The RCMP officer who arrested Huawei executive Meng Wanzhou nearly two years ago testified Monday that he wasn’t concerned that U.S. authorities wanted to have her electronic devices stored in a way that would prevent data from being erased.
Const. Winston Yep was the first witness to testify at the extradition proceedings for Meng, who was taken into custody Dec. 1, 2018 on charges she had committed banking fraud in the United States.
Lawyers for Meng, the chief financial officer of Chinese tech giant Huawei Technologies being sought for extradition to the U.S., are arguing that there was an abuse of process during the arrest at the Vancouver airport and that Canadian and U.S. authorities conspired to improperly detain her.
Under questioning from federal Crown counsel John Gibb-Carsley, Yep said that on Nov. 30, 2018 he was informed of the request for a provisional arrest of Meng and was aware that it would be a high-profile case because Huawei was the largest telecommunications firm in the world.
When they could not confirm she was on the flight, they returned to their offices with a plan to return the next day, he said.
At the office, he said he received an arrest warrant issued by B.C. Supreme Court Justice Margot Fleming that said Meng was to be arrested immediately.
Asked by Gibb-Carsley as to what the word “immediately” meant to him, Yep replied that it meant that the arrest was to be done “as soon as practicable,” when it was safe to do so, taking into account officer safety and passenger safety.
Yep said that after CBSA officers had dealt with Meng, he read her her rights and then took her into custody. She was cooperative upon arrest, he said.
During cross-examination, Richard Peck, a lawyer for Meng, spent considerable time questioning Yep about his statement that there were safety concerns involving Meng.
Peck wondered whether there were genuine safety concerns for Meng, a 46-year-old international executive.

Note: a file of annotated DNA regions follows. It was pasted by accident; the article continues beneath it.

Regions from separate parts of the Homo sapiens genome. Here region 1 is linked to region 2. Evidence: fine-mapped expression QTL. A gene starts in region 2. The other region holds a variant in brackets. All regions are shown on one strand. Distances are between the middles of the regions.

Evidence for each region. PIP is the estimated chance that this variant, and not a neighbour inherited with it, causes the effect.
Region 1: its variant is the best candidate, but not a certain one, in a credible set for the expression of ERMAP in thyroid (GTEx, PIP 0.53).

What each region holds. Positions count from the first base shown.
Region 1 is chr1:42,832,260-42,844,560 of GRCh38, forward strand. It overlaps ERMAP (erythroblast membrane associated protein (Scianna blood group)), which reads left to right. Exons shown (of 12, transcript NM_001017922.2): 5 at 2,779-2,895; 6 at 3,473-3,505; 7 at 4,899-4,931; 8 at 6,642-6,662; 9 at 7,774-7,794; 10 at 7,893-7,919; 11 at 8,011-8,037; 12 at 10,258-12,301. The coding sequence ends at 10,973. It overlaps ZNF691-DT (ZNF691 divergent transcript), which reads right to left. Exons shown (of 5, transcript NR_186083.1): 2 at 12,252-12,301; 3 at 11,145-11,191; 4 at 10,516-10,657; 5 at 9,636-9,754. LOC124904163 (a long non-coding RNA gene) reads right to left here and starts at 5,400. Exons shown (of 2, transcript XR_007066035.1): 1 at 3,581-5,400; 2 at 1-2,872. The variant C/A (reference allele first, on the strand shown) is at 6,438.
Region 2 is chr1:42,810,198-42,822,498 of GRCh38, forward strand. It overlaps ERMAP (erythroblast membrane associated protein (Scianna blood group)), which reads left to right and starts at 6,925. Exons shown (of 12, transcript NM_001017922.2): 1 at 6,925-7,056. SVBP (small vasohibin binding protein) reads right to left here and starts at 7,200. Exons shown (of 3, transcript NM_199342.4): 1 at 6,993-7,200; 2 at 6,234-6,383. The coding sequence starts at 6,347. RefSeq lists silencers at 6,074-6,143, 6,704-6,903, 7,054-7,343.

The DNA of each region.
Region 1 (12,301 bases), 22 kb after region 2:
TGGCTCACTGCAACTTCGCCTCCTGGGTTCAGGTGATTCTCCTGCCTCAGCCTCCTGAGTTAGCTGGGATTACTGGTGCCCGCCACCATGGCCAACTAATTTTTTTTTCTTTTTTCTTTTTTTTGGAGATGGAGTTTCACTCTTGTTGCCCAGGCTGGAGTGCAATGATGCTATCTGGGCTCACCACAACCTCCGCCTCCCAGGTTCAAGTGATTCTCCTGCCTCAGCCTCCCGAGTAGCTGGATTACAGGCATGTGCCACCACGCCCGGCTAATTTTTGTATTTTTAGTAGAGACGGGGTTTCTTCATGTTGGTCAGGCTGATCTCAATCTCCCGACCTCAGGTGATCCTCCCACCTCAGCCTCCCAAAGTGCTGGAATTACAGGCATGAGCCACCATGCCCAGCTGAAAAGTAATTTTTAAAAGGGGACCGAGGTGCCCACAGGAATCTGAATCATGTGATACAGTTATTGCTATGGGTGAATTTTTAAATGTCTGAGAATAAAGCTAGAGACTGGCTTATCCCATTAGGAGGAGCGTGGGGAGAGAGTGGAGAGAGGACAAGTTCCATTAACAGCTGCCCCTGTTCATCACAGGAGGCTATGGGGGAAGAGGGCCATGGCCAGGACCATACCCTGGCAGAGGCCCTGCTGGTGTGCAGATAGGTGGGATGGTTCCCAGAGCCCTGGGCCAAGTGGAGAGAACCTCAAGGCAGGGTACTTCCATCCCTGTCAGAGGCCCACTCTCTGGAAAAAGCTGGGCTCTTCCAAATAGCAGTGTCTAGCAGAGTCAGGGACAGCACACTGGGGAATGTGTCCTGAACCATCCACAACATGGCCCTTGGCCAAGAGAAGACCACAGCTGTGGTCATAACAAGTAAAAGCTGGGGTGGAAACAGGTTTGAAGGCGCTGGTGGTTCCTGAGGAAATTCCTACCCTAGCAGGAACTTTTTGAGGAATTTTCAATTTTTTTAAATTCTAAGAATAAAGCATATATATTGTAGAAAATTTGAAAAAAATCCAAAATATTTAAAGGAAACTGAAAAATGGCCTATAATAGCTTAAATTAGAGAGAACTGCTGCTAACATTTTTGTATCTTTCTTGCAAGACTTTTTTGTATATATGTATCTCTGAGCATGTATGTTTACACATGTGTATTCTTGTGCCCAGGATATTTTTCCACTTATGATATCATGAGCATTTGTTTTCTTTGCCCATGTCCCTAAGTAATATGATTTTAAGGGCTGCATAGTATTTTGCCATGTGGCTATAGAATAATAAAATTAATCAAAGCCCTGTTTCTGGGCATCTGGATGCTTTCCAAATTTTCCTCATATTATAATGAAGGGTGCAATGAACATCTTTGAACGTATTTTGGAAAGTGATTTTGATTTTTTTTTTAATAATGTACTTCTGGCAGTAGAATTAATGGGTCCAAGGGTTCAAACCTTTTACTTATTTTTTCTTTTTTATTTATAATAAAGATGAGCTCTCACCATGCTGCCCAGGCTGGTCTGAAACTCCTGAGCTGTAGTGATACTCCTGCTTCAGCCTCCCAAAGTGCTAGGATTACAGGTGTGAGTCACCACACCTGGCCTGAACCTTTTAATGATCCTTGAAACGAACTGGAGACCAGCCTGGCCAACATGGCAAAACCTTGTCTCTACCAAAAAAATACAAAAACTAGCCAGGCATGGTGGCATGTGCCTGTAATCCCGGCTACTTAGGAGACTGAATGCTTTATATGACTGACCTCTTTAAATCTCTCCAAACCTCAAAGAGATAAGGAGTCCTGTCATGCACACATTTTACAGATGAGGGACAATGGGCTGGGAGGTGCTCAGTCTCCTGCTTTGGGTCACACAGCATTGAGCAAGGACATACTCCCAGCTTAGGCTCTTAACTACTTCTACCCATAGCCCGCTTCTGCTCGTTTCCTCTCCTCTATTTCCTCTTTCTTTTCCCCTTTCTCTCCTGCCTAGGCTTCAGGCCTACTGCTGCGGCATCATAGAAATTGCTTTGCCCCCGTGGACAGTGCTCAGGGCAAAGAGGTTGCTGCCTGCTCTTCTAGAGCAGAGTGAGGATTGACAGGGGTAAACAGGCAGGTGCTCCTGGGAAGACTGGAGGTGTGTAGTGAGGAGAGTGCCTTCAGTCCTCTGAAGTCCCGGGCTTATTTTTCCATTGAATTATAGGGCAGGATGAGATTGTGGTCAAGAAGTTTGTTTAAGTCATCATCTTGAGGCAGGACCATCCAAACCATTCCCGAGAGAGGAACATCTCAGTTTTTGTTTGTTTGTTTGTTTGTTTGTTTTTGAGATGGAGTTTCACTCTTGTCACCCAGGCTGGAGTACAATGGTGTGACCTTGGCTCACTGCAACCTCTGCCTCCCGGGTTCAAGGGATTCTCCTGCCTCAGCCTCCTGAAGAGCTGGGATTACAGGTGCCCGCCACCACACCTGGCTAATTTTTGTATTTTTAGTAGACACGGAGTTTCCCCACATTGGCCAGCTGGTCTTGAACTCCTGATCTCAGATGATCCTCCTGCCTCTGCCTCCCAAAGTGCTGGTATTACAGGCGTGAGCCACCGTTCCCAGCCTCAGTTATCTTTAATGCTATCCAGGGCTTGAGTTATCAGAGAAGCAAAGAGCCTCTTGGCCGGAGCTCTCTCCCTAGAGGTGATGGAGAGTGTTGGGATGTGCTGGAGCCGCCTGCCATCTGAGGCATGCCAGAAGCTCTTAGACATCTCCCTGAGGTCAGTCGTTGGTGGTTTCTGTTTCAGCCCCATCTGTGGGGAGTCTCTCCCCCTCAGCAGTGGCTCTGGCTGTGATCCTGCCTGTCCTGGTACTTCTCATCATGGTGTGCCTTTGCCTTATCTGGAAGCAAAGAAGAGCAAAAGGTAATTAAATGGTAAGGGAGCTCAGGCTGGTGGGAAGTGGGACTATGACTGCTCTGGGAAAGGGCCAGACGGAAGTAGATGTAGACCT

“I don’t know her,” replied Yep. “I don’t know what she’s capable of. We always have to keep our guard up.”
Yep, whose cross-examination continues Tuesday, was the first of several RCMP and CBSA witnesses expected to testify this week and into November.
Meng was present in court Monday and sat quietly in the prisoner’s dock during the proceedings.
He said U.S. authorities requested that once Meng’s electronic devices were seized, they were to be put in a special bag to prevent data from being erased remotely.
Yep, who was an acting corporal at the time, said that the request for the devices being secured didn’t cause him any concerns.
“It was part of the arrest process,” Yep told B.C. Supreme Court Associate Chief Justice Heather Holmes.
Another concern for Meng’s lawyers is the fact that a plan to have the RCMP initially arrest her after she arrived from Hong Kong was changed to have the Canada Border Services Agency (CBSA) conduct an inquiry into Meng’s immigration status first.
Yep said that because the Vancouver airport was under the jurisdiction of the CBSA, it was decided that agency would deal with Meng first and speak to her regarding her immigration issues. Then the RCMP would come in and serve the warrant on her, he said.
“We came to the conclusion that they would conduct their process first and then we would come in and effect the arrest after they were done with their process.”
Regarding the issue of securing Meng’s cellular phones and other devices, Yep said that they asked the CBSA to seize her devices and put them in a bag to shield them from data erasure.
“They had no objection. They were okay with that.”
Earlier, Yep said that after receiving the request to arrest Meng on Nov. 30, he and a colleague went to the airport to confirm whether Meng was on the flight from Hong Kong.